At Hull Truck November 1-5, Stephen Joseph Theatre, November 8-13, Sheffield Studio, November 15-19.

It’s difficult to describe just how softly spoken and unassuming this award-winning, much-lauded playwright is. His work is bold and unapologetic, funny, insightful –and he is about the quietest writer I’ve ever interviewed.

“I suppose at this point it’s just about making it as good as you can,” says Wells. “It’s coming together. Hearing the music and seeing the model box makes it much more real. Plus, it’s been cast now, so that gives you a chance to make the draft much more specific to the people who are in it. When you are writing a draft you normally hear a version of the character in your head, whereas now I can hear the actors who are actually going to be in it. Instead of a voice in my head.”

When Wells becomes more confident is when he is talking about the work. For him it always has been all about the work.

He began working as a playwright in 2009 when he joined the West Yorkshire Playhouse’s new writing group So You Want to Be a Writer. The Hull-born writer came up with a story about a young man trying to enter the gay clubbing scene of Hull. Called Me As a Penguin, it is fondly remembered by those who first saw it at the Playhouse and it heralded the arrival of an interesting new talent. It was staged a year later at London’s Arcola Theatre. In 2011 Wells had his breakthrough hit, The Kitchen Sink. Staged at the Bush Theatre it won Wells several awards including the Critics’ Circle Award for Most Promising Playwright.

Success took him to London, but Wells left his heart in Hull, which is where he has returned.

“It feels like the world I know and understand and have a lot of affection for,” says Wells, whose plays have often been East Riding based. “I actually have moved back to Hull and live here now. I moved to London to do a specific job. I got a writing resident job at the Bush theatre and I just stayed down there – but I miss my mum and dad.”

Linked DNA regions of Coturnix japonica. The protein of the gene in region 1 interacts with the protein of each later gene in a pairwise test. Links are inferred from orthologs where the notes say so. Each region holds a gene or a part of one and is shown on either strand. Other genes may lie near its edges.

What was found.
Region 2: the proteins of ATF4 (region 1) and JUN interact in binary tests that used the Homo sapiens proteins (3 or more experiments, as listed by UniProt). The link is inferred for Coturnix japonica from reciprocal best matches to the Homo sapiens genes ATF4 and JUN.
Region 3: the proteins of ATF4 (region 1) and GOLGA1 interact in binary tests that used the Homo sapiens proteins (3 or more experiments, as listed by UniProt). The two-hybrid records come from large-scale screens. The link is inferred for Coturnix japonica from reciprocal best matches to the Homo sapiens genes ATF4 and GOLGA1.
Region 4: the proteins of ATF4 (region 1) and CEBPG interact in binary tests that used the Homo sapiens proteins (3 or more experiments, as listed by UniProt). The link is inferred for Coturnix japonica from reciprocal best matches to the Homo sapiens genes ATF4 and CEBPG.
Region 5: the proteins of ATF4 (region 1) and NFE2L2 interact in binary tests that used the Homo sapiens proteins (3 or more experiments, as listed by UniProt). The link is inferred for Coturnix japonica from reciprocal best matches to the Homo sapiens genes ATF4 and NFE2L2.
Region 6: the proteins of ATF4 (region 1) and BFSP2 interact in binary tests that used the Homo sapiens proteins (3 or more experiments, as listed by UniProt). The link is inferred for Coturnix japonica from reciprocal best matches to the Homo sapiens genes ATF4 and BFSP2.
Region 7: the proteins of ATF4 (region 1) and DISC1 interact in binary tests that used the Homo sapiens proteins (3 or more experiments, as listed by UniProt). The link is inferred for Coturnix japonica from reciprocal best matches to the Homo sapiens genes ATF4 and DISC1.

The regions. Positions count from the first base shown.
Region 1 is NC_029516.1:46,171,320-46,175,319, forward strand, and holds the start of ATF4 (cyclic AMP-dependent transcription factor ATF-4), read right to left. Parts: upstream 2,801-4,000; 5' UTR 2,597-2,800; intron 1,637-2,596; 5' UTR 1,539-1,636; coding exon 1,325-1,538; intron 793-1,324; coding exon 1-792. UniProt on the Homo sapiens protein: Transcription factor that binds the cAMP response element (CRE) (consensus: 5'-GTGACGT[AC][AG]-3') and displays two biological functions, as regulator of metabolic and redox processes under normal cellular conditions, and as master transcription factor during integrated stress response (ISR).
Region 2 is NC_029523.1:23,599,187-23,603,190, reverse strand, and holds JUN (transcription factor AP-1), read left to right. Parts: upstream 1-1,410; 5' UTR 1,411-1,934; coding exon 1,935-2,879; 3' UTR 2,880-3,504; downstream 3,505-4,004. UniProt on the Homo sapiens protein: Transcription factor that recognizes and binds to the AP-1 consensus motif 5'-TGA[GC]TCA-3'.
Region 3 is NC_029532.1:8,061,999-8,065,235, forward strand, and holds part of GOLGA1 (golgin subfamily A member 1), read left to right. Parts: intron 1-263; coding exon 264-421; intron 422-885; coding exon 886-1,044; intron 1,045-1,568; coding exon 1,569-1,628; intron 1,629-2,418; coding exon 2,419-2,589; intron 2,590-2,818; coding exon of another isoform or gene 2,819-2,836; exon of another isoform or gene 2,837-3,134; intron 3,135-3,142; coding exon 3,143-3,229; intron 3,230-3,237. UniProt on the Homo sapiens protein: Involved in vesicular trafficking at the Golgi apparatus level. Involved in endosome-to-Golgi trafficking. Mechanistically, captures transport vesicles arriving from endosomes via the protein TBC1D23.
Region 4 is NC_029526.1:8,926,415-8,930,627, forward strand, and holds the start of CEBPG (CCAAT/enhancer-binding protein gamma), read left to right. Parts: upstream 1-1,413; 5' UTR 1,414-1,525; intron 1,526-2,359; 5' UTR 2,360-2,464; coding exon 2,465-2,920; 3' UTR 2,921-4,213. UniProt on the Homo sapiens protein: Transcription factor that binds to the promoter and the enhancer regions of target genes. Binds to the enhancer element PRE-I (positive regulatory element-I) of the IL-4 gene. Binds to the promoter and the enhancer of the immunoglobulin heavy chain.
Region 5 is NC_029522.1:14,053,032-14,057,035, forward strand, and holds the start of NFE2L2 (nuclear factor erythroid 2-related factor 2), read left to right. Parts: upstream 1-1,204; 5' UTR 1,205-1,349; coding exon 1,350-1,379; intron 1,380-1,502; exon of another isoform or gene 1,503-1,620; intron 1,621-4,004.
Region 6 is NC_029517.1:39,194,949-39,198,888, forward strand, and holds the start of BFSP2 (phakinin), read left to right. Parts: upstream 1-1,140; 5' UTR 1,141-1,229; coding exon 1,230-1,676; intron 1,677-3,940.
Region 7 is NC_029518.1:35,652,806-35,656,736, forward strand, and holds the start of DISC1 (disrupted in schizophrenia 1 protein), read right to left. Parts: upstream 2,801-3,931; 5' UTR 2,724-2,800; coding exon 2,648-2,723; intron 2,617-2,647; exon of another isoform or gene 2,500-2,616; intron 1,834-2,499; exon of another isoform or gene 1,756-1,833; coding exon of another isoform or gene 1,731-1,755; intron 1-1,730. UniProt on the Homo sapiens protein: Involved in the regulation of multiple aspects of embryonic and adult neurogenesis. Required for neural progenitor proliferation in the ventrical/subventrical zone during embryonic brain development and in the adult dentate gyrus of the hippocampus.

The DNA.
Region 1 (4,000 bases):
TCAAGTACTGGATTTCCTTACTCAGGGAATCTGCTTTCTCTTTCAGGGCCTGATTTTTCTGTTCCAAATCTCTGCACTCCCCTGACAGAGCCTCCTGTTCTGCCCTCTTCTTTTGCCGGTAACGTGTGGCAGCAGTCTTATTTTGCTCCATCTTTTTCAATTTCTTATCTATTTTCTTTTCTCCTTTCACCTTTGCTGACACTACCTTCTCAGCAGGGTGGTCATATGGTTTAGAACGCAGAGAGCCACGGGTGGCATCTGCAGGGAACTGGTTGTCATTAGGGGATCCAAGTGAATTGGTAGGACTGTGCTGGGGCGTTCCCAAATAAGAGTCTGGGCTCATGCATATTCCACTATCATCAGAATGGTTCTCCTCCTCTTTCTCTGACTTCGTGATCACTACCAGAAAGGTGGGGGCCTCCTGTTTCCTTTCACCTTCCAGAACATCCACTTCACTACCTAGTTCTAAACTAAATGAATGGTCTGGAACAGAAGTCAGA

It would be easy to wonder if you’re a playwright, moving back to Hull the year before it becomes the UK City of Culture might be a calculated move, a hard-nosed decision. Hopefully by this point, you’ll have the impression that calculated and hard-nosed are about as far away from an apt description of Wells as it is possible to get. Having said that, it is a good time for him to be back.

“Hull is having a renaissance in terms of arts in the city and it feels like it’s got a bit more confidence in itself and almost a bit of swagger,” he says. “I love the idea of Hull as a bit of a hub.”

It certainly seems the case that Hull is finding its identity. Let’s not forget, though, it was a place that birthed one of the country’s most distinctive theatre companies in Hull Truck and was the home city of Philip Larkin, Alan Plater and Barrie Rutter: all cultural firebrands at one point.

Wells witnesses a not dissimilar energy in the city at the moment.

“There are emerging companies like Middle Child and The Roaring Girls and brilliant community arts organisation who are all doing stuff,” he says. “It feels really genuine and soulful and a bit celebratory which is kind of lovely. When I left those companies didn’t exist, so it’s lovely to come back and see a bustling community of artists and people making work.” Clearly, he’s a happy man. Will that have an effect on his work? The Kitchen Sink was a love letter to his home city and family. Jumpers for Goalposts, another hit, was a beautifully told love story. Will the same affection be there for home, now that he’s back, in the latest play Broken Biscuits? “It’s the same company and same team, same director as Jumpers, so hopefully it will have a bit of that sense in it,” he says. “It’s the story of teenagers who have just finished GCSEs and about to start college and feel like school’s not gone all that well for them. They would quite like to reinvent themselves as slightly cooler versions of themselves. So they start a band but do it with the confidence that comes of being 16 but perhaps without any musical abilities. It’s a play with songs – you just want to do something that feels new each time, even though in the end it’s a play about a group of characters who are gently eccentric outsiders opening up.”

At Hull Truck November 1-5, Stephen Joseph Theatre, November 8-13, Sheffield Studio, November 15-19.